I believe in absolute equality for women, just as I believe in absolute equality for all races. However, I would not call myself a Feminist, nor do I think you should. The time for "Feminism" is gone. It's time to promote "Equalism".
The problem with the term "Feminism" is that it implies promotion of the female sex. How is that any less sexist than the misogyny it purports to counter? It seems to me that the term "Feminism" and those who support Radical Feminism are simply participating in misandry, which is no better than misogyny.
I strongly advocate the term "Equalism", which implies the promotion of the equality between the sexes. Men are not better than women, nor are women any better than men. Equalism also allows us to recognize that there are common biological differences between men and women. Like the fact that women make better fighter pilots, while men tend to be better at spatial tasks. Of course there are exceptions to the rules, these are statistical averages, and they are not a feminist travesty.
If we want to promote equality between the sexes, we cannot continue to support the use of terms that divide the sexes so unfairly. Don't get me wrong, I know that there are many many types of Feminists (Radical Feminists, Sex Positive Feminists, Liberal Feminists, Conservative Feminists, Anti-Pornography Feminists, and many more), but the very term Feminist promotes female superiority. Just as the Black Panther Party was racist, so to is the Feminist movement, especially the Radical Feminist movement, sexist.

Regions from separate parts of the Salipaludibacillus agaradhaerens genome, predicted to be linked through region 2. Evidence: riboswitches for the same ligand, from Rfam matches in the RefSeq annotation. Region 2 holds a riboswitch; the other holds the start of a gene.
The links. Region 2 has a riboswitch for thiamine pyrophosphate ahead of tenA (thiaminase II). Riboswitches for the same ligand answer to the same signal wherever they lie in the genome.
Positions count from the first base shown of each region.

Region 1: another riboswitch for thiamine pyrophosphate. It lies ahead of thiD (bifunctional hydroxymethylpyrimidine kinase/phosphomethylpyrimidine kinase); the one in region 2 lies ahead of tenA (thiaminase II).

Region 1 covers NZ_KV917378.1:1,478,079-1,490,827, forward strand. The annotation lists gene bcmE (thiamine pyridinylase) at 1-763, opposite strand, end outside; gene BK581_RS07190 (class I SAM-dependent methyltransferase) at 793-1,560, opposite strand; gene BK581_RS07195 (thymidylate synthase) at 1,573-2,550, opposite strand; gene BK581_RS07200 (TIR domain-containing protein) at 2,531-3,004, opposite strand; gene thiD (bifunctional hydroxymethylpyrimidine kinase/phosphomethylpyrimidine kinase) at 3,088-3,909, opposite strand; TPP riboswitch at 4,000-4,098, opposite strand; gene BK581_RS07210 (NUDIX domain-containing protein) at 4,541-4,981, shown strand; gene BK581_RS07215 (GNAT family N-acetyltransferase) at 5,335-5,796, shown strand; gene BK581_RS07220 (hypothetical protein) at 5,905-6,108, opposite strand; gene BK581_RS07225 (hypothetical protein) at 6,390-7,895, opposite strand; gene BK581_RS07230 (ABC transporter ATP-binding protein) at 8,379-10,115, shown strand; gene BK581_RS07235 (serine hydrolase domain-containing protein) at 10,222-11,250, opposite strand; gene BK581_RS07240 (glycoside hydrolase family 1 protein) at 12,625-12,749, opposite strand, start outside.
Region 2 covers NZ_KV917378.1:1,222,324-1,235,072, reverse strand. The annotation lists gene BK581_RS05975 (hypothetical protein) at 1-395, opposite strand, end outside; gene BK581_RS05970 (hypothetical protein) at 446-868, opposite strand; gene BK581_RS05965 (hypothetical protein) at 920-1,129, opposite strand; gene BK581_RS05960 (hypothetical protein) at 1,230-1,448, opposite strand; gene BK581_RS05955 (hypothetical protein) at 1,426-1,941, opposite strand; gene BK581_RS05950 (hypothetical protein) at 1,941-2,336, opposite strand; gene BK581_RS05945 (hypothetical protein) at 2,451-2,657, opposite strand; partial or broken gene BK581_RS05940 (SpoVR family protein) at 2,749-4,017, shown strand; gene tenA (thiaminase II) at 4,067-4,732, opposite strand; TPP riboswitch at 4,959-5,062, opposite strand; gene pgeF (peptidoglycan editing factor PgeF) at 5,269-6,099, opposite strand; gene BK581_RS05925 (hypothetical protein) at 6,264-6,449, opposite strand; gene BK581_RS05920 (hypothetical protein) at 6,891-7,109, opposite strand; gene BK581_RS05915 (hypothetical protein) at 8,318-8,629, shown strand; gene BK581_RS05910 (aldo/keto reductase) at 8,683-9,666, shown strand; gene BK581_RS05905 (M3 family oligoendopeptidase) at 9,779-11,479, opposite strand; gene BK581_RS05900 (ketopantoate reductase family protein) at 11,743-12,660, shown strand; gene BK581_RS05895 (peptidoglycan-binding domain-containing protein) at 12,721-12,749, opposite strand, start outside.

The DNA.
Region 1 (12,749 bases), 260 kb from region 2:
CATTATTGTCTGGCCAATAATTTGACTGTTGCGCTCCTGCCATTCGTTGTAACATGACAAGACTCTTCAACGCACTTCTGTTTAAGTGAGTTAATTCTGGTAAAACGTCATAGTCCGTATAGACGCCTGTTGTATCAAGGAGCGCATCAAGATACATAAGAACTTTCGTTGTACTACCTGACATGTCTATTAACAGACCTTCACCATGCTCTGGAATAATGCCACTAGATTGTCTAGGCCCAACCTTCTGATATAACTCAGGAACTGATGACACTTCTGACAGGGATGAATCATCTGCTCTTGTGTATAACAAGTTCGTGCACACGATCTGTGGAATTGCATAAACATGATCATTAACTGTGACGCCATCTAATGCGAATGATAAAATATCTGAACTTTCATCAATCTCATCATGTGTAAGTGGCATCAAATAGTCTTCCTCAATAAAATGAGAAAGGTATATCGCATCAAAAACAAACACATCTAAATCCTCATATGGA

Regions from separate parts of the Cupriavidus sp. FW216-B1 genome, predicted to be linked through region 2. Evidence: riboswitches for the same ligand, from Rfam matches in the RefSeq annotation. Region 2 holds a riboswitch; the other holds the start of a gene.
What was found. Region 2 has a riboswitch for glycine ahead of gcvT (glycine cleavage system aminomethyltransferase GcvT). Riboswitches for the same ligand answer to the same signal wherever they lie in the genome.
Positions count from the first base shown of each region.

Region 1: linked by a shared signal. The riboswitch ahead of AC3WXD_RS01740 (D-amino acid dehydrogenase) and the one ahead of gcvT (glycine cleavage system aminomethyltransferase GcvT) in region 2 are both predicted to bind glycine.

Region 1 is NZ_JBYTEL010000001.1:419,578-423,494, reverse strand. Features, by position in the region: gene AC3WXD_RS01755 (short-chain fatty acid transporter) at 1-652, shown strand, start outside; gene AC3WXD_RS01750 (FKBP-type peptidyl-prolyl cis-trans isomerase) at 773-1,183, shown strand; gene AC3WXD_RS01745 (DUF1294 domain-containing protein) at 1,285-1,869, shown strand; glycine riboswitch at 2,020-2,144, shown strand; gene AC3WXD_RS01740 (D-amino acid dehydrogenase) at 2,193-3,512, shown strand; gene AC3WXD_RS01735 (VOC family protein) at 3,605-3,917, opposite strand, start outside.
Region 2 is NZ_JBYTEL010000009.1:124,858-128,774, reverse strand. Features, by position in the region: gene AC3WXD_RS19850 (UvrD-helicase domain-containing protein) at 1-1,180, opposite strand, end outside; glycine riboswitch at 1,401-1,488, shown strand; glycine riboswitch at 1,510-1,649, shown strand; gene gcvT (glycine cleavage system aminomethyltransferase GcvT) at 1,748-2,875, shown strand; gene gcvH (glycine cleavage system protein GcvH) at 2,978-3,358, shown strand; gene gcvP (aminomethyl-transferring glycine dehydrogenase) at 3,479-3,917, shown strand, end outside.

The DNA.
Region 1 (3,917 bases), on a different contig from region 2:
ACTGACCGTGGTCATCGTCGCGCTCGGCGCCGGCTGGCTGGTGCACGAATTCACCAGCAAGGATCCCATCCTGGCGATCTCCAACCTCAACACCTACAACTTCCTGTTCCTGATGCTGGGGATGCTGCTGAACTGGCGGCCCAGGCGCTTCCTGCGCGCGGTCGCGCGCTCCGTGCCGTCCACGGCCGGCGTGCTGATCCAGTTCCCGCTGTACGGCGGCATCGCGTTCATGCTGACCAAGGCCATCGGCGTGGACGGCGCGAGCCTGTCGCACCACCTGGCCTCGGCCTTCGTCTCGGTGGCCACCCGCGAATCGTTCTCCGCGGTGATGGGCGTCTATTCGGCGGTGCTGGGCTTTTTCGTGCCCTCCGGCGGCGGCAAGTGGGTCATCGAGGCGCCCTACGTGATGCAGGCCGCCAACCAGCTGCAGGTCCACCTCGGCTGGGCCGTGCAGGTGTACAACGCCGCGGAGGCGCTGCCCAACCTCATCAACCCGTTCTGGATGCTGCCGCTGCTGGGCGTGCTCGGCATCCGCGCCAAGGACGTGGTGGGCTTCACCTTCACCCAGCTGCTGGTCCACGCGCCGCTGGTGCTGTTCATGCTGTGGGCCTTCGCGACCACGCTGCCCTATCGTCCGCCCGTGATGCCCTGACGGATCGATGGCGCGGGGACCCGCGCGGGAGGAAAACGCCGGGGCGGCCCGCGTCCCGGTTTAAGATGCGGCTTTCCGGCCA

The problem with the term feminism, and it's approach to gender equality, is that it tends to naturally discourage many habits that both men and women like and benefit from and it tends to make quaint and scarce notions such as chivalry. I once had a woman verbally assault me, because I had the audacity to hold a door open for her. I did not hold the door to demonstrate my male superiority, or to demonstrate the incredible strength bequeathed to me by my mighty testicles. I held to door open to be polite. And for the record, I frequently hold doors for men too. Yet this woman took it upon herself to assume she knew my intentions and to assume those intentions were malevolent. Who benefited? No one.
If we are to live and interact in a civil society, I think it best that we simply govern our actions with the golden rule, regardless of gender. "Do unto others, as you'd have them do unto you."
Another problem I see with much of Feminism, is that it seems to be a cause seeking a problem. Too often Feminist find travesty and injustice where none exists. Anti-Pornography feminists are quick to denounce the pornography industry and say that it objectifies women, without once considering the feelings or opinions of female porn stars or female pornographers, most of whom feel empowered by their job. I contend that if you don't like porn, then you should not make porn, participate in porn or consume porn. Problem solved. But don't stop those who willingly do those things. We must learn to respect each others differences and not try to impose our personal moral values on others.